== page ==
That’s not how the decision to build the Vogtle nuclear plant was made. Instead, the drivers were lobbying on the state and federal level for special government favors that would never be granted voluntarily by consumers. The academic term for this is rent-seeking; the more everyday term is cronyism.

Given all the special treatment from government for nuclear plants, it is doubtful they could be built under market conditions. Natural gas and coal, with far less up-front costs and competitive variable costs, are the capacity-of-choice for competitive markets.

Georgia Cronyism: DSM, Nuclear Plague Public Service Commission – Master Resource.

That’s pretty much what always seems to happen when things are built for political purposes.


history-image5In a somewhat different case, I note that there is a proposal for developing an entire straw pellet power plant and a surrounding roughly 50 acres site in Norwich, UK.

It has some good features, I think, such as the use of heated water from the plant for domestic heating, which works well in an urban area. I think they are going to have difficulty finding enough pelletized straw to burn, although the fact that the UK has prohibited burning straw in the field (last I knew that was the most efficacious way to release nitrogen back into the soil, not that the greenies ever cared about that) but pelletizing on that scale is not an inconsiderable process.

From the website it sounds reasonably OK to me but £325 million  without a detailed plan (they haven’t sited their generating station yet, or completed detailed environmental surveys). So there is still a lot of room for the price tag to grow, and unintended consequences to strike.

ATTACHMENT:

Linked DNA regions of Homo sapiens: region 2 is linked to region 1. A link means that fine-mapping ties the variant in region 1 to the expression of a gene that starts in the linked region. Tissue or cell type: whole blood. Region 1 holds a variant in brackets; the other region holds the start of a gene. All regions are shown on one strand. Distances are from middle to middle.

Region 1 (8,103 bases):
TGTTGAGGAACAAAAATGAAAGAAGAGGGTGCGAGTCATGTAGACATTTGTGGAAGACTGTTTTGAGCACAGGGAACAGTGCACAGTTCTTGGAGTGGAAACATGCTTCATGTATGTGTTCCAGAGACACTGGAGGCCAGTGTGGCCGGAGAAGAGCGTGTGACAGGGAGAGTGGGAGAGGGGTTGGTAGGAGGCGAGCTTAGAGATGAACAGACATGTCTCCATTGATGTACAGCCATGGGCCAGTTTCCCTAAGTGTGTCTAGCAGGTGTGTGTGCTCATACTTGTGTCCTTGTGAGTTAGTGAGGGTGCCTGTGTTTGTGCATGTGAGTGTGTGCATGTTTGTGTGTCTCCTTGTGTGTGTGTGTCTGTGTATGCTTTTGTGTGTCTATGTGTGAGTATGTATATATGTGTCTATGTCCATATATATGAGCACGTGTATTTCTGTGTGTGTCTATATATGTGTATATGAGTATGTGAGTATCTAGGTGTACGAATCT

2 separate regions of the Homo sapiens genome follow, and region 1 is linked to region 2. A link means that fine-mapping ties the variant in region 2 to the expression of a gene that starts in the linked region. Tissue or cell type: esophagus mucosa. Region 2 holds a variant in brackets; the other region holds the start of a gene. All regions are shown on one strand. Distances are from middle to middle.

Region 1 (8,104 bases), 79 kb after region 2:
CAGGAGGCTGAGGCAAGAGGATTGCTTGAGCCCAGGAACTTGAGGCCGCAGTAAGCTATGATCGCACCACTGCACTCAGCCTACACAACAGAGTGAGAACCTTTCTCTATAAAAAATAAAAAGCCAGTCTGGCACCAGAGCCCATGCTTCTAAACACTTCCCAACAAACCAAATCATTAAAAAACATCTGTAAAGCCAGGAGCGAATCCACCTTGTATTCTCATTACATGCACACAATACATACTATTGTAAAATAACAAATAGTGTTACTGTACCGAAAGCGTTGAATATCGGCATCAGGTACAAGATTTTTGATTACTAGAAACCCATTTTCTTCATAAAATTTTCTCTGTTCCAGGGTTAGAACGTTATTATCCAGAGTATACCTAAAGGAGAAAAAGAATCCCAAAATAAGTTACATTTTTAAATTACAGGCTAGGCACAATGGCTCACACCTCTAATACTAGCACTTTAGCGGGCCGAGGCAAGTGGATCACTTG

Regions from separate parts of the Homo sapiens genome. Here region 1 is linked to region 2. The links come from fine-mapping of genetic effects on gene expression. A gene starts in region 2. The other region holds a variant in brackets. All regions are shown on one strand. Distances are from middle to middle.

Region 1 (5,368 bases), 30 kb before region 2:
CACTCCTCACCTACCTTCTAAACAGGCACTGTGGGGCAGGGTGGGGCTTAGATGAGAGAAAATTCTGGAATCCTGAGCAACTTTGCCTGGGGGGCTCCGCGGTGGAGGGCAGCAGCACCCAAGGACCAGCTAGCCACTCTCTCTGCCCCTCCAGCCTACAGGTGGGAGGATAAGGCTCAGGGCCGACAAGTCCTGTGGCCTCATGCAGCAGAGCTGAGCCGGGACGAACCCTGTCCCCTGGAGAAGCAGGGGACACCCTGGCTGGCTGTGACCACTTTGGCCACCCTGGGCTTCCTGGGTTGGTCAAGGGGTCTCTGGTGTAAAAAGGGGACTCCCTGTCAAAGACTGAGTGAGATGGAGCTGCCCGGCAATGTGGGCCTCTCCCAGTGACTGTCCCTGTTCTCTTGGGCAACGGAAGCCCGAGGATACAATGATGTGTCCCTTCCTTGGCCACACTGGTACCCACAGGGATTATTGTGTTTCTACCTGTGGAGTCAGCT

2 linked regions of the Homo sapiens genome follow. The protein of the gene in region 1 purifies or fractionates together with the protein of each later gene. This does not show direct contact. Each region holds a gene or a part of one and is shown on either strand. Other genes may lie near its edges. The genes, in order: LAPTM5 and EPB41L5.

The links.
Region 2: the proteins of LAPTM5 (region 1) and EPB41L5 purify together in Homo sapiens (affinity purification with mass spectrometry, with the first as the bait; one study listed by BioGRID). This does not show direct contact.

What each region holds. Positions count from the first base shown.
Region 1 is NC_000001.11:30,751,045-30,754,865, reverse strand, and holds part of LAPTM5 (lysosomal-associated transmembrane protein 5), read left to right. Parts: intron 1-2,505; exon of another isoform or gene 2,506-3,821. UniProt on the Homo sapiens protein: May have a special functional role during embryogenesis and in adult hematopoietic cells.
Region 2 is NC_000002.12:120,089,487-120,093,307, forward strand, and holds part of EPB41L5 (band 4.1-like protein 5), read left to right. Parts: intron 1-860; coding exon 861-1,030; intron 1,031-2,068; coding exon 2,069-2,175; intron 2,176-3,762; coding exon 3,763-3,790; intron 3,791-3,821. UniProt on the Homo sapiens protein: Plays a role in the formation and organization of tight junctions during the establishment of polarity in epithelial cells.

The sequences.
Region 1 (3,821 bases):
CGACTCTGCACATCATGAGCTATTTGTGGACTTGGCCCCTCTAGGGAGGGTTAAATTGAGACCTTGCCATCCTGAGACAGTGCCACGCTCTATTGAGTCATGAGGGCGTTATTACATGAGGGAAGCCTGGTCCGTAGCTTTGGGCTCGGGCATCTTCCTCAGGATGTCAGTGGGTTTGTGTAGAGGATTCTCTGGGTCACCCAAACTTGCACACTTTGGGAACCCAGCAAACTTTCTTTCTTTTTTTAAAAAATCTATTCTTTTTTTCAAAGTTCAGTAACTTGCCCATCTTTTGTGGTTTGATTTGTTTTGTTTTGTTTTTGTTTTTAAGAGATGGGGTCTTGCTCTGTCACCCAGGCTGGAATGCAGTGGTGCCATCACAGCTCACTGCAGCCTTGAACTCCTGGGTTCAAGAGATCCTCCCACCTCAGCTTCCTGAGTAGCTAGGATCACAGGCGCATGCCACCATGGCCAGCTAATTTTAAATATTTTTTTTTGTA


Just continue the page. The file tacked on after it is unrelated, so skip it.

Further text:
In addition, it looks to me like they are relying heavily on academics, and rent-seeking government contractors and politically connected people generally. I saw no mention anywhere on the website that they thought anybody, anywhere would make a profit, not even the wheat farmers (switchgrass, anyone?).

Here’s their website.

My best guess at the moment (I haven’t even close to enough information for an opinion) is that it’s not a bad idea but they’ll not get it done in 30 years and the budget will treble (at least).

The Road to Hell

We’ve kind of gotten away from Bill Whittle lately. No reason, I just haven’t been paying attention (Shame on me!). But I don’t like making excuses, and I do like Bill, so here’s his new one: The Road to Hell.

 

It’s important, I think, that neither Bill nor I am doubting that the people promoting these schemes have good (often very good) intentions. They want to help people, but instead of just going ahead and helping people, and encouraging others to as well, they think it better to use the power of government to force others to do what they think is good, and that’s where the road to Hell starts, with force.